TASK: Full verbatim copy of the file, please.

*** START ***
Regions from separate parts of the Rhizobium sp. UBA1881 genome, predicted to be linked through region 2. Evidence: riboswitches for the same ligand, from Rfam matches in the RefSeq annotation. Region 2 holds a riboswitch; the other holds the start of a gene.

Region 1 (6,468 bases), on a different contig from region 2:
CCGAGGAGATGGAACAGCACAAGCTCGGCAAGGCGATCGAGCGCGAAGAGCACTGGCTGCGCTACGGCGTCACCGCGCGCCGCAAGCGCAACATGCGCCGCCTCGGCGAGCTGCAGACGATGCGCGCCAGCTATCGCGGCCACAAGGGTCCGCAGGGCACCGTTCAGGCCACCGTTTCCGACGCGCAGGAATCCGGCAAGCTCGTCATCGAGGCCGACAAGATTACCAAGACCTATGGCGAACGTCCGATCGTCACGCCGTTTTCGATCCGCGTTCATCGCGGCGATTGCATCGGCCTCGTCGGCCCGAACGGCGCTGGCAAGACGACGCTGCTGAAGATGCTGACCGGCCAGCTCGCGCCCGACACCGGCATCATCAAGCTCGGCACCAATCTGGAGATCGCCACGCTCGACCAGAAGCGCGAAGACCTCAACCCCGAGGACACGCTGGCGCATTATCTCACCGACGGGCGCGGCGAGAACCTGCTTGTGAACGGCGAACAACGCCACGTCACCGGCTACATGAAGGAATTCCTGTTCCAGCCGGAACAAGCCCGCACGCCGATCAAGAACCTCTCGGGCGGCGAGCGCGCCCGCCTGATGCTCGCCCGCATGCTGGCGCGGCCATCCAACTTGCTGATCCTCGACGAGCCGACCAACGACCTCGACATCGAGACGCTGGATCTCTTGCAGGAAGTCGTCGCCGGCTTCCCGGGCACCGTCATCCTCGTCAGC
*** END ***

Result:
Regions from separate parts of the Rhizobium sp. UBA1881 genome, predicted to be linked through region 2. Evidence: riboswitches for the same ligand, from Rfam matches in the RefSeq annotation. Region 2 holds a riboswitch; the other holds the start of a gene.

Region 1 (6,468 bases), on a different contig from region 2:
CCGAGGAGATGGAACAGCACAAGCTCGGCAAGGCGATCGAGCGCGAAGAGCACTGGCTGCGCTACGGCGTCACCGCGCGCCGCAAGCGCAACATGCGCCGCCTCGGCGAGCTGCAGACGATGCGCGCCAGCTATCGCGGCCACAAGGGTCCGCAGGGCACCGTTCAGGCCACCGTTTCCGACGCGCAGGAATCCGGCAAGCTCGTCATCGAGGCCGACAAGATTACCAAGACCTATGGCGAACGTCCGATCGTCACGCCGTTTTCGATCCGCGTTCATCGCGGCGATTGCATCGGCCTCGTCGGCCCGAACGGCGCTGGCAAGACGACGCTGCTGAAGATGCTGACCGGCCAGCTCGCGCCCGACACCGGCATCATCAAGCTCGGCACCAATCTGGAGATCGCCACGCTCGACCAGAAGCGCGAAGACCTCAACCCCGAGGACACGCTGGCGCATTATCTCACCGACGGGCGCGGCGAGAACCTGCTTGTGAACGGCGAACAACGCCACGTCACCGGCTACATGAAGGAATTCCTGTTCCAGCCGGAACAAGCCCGCACGCCGATCAAGAACCTCTCGGGCGGCGAGCGCGCCCGCCTGATGCTCGCCCGCATGCTGGCGCGGCCATCCAACTTGCTGATCCTCGACGAGCCGACCAACGACCTCGACATCGAGACGCTGGATCTCTTGCAGGAAGTCGTCGCCGGCTTCCCGGGCACCGTCATCCTCGTCAGC